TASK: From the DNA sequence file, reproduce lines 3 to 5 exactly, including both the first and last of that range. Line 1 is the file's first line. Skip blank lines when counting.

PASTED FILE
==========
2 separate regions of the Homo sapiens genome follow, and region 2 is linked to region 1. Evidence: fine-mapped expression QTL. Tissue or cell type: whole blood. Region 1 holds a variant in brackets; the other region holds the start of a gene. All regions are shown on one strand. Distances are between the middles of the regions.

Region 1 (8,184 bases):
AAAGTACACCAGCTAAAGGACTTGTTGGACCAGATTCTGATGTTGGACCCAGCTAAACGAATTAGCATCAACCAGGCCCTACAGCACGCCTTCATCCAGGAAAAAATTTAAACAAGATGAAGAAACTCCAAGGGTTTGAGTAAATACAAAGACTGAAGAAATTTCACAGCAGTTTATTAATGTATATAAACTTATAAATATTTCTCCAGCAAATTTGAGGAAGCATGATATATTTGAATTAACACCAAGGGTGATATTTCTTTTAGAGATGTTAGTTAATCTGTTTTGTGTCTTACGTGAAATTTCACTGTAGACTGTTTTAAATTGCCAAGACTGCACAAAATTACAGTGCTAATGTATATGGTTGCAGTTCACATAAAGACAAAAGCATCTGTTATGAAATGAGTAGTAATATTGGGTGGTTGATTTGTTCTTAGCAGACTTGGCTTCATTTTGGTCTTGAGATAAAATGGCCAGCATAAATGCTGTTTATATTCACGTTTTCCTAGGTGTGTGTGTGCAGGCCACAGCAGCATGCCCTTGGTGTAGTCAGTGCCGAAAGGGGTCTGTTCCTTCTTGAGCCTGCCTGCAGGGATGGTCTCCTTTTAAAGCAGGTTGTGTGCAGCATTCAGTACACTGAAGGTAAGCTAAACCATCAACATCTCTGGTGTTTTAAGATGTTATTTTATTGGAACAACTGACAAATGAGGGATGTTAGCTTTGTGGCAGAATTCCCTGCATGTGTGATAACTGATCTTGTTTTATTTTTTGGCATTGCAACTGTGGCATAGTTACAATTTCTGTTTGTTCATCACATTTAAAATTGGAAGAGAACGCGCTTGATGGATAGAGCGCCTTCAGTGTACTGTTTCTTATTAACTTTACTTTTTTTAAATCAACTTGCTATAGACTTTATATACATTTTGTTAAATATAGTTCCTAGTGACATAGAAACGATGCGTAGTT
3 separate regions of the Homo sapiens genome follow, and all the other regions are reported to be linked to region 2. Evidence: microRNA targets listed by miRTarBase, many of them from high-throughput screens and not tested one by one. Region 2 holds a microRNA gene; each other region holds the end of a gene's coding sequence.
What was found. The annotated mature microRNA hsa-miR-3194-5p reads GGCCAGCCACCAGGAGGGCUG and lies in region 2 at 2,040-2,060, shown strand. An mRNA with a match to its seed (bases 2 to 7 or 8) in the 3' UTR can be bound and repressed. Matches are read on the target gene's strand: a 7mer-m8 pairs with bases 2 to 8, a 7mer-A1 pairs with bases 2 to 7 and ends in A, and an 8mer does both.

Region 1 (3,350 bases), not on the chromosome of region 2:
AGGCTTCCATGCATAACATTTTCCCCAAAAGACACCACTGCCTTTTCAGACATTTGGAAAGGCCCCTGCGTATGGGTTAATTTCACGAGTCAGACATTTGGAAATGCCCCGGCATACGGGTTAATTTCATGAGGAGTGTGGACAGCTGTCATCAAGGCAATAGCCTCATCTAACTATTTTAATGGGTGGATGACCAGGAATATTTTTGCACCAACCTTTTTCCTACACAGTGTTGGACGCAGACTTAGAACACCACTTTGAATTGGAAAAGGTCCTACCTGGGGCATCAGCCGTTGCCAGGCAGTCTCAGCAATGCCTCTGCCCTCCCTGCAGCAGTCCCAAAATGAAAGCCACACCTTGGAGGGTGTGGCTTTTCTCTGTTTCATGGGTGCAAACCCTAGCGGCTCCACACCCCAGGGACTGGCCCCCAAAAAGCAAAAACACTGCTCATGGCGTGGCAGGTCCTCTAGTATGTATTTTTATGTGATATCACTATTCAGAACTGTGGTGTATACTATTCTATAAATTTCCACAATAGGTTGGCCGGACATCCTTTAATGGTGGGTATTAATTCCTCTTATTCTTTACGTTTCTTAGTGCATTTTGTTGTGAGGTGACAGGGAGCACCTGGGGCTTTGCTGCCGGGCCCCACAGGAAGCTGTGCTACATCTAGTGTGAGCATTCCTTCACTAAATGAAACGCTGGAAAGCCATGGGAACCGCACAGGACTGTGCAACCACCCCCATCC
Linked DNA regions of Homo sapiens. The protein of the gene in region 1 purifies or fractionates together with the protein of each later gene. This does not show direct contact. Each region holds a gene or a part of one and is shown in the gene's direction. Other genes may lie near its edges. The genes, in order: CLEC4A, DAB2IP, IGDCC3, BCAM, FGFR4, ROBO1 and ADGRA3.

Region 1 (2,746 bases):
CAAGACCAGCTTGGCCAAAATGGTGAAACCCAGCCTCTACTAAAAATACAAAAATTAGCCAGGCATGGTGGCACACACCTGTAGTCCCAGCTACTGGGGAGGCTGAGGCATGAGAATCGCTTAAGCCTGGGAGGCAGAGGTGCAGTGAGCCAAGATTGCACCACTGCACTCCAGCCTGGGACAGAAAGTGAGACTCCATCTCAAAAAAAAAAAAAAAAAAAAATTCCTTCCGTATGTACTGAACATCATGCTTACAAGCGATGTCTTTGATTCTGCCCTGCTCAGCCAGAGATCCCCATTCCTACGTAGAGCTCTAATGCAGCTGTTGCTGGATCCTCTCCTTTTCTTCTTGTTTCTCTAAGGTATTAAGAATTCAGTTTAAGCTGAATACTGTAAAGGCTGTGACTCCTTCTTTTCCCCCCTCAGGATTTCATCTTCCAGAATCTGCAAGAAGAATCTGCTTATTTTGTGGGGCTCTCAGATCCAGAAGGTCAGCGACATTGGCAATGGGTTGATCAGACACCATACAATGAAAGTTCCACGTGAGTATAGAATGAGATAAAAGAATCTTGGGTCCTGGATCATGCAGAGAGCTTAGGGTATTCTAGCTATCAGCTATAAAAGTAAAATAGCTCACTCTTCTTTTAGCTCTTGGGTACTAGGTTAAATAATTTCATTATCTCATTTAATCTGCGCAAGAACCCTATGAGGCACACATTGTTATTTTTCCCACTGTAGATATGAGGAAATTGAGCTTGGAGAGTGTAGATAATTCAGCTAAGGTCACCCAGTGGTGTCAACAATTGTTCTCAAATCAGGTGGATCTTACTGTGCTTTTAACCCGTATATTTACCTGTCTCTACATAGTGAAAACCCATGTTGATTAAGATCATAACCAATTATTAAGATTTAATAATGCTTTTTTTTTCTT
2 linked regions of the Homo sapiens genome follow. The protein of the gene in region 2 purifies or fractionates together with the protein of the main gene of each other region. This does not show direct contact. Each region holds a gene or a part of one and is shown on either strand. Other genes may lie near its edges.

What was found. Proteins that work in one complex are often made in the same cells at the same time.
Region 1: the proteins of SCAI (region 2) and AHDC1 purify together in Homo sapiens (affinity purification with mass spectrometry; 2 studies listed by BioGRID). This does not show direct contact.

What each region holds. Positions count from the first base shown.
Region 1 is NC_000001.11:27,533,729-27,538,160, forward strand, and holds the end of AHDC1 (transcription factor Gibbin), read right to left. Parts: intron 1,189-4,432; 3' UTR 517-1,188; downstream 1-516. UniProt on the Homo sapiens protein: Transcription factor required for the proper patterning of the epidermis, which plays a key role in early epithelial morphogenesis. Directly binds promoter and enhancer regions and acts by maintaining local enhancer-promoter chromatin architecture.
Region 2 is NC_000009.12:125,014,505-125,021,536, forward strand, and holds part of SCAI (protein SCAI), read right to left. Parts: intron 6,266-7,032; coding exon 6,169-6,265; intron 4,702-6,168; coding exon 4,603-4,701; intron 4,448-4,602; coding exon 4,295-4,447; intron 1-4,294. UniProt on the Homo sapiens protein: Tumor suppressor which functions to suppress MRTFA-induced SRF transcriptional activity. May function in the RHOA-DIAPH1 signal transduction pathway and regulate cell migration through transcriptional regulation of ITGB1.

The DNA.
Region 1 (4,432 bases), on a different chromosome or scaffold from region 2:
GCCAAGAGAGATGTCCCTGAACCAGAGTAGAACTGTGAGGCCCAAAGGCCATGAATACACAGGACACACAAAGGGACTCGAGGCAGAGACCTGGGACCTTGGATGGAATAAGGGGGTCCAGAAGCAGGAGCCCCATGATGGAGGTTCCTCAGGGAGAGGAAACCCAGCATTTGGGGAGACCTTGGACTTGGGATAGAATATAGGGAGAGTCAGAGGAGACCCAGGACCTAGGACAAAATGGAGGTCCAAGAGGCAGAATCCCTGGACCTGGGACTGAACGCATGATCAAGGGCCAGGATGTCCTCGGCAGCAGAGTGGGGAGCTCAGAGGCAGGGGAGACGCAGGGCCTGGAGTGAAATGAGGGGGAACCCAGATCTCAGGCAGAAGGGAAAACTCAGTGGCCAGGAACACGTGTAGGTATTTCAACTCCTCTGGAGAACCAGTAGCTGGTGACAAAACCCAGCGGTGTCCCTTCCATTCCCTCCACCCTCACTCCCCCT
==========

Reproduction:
AAAGTACACCAGCTAAAGGACTTGTTGGACCAGATTCTGATGTTGGACCCAGCTAAACGAATTAGCATCAACCAGGCCCTACAGCACGCCTTCATCCAGGAAAAAATTTAAACAAGATGAAGAAACTCCAAGGGTTTGAGTAAATACAAAGACTGAAGAAATTTCACAGCAGTTTATTAATGTATATAAACTTATAAATATTTCTCCAGCAAATTTGAGGAAGCATGATATATTTGAATTAACACCAAGGGTGATATTTCTTTTAGAGATGTTAGTTAATCTGTTTTGTGTCTTACGTGAAATTTCACTGTAGACTGTTTTAAATTGCCAAGACTGCACAAAATTACAGTGCTAATGTATATGGTTGCAGTTCACATAAAGACAAAAGCATCTGTTATGAAATGAGTAGTAATATTGGGTGGTTGATTTGTTCTTAGCAGACTTGGCTTCATTTTGGTCTTGAGATAAAATGGCCAGCATAAATGCTGTTTATATTCACGTTTTCCTAGGTGTGTGTGTGCAGGCCACAGCAGCATGCCCTTGGTGTAGTCAGTGCCGAAAGGGGTCTGTTCCTTCTTGAGCCTGCCTGCAGGGATGGTCTCCTTTTAAAGCAGGTTGTGTGCAGCATTCAGTACACTGAAGGTAAGCTAAACCATCAACATCTCTGGTGTTTTAAGATGTTATTTTATTGGAACAACTGACAAATGAGGGATGTTAGCTTTGTGGCAGAATTCCCTGCATGTGTGATAACTGATCTTGTTTTATTTTTTGGCATTGCAACTGTGGCATAGTTACAATTTCTGTTTGTTCATCACATTTAAAATTGGAAGAGAACGCGCTTGATGGATAGAGCGCCTTCAGTGTACTGTTTCTTATTAACTTTACTTTTTTTAAATCAACTTGCTATAGACTTTATATACATTTTGTTAAATATAGTTCCTAGTGACATAGAAACGATGCGTAGTT
3 separate regions of the Homo sapiens genome follow, and all the other regions are reported to be linked to region 2. Evidence: microRNA targets listed by miRTarBase, many of them from high-throughput screens and not tested one by one. Region 2 holds a microRNA gene; each other region holds the end of a gene's coding sequence.
What was found. The annotated mature microRNA hsa-miR-3194-5p reads GGCCAGCCACCAGGAGGGCUG and lies in region 2 at 2,040-2,060, shown strand. An mRNA with a match to its seed (bases 2 to 7 or 8) in the 3' UTR can be bound and repressed. Matches are read on the target gene's strand: a 7mer-m8 pairs with bases 2 to 8, a 7mer-A1 pairs with bases 2 to 7 and ends in A, and an 8mer does both.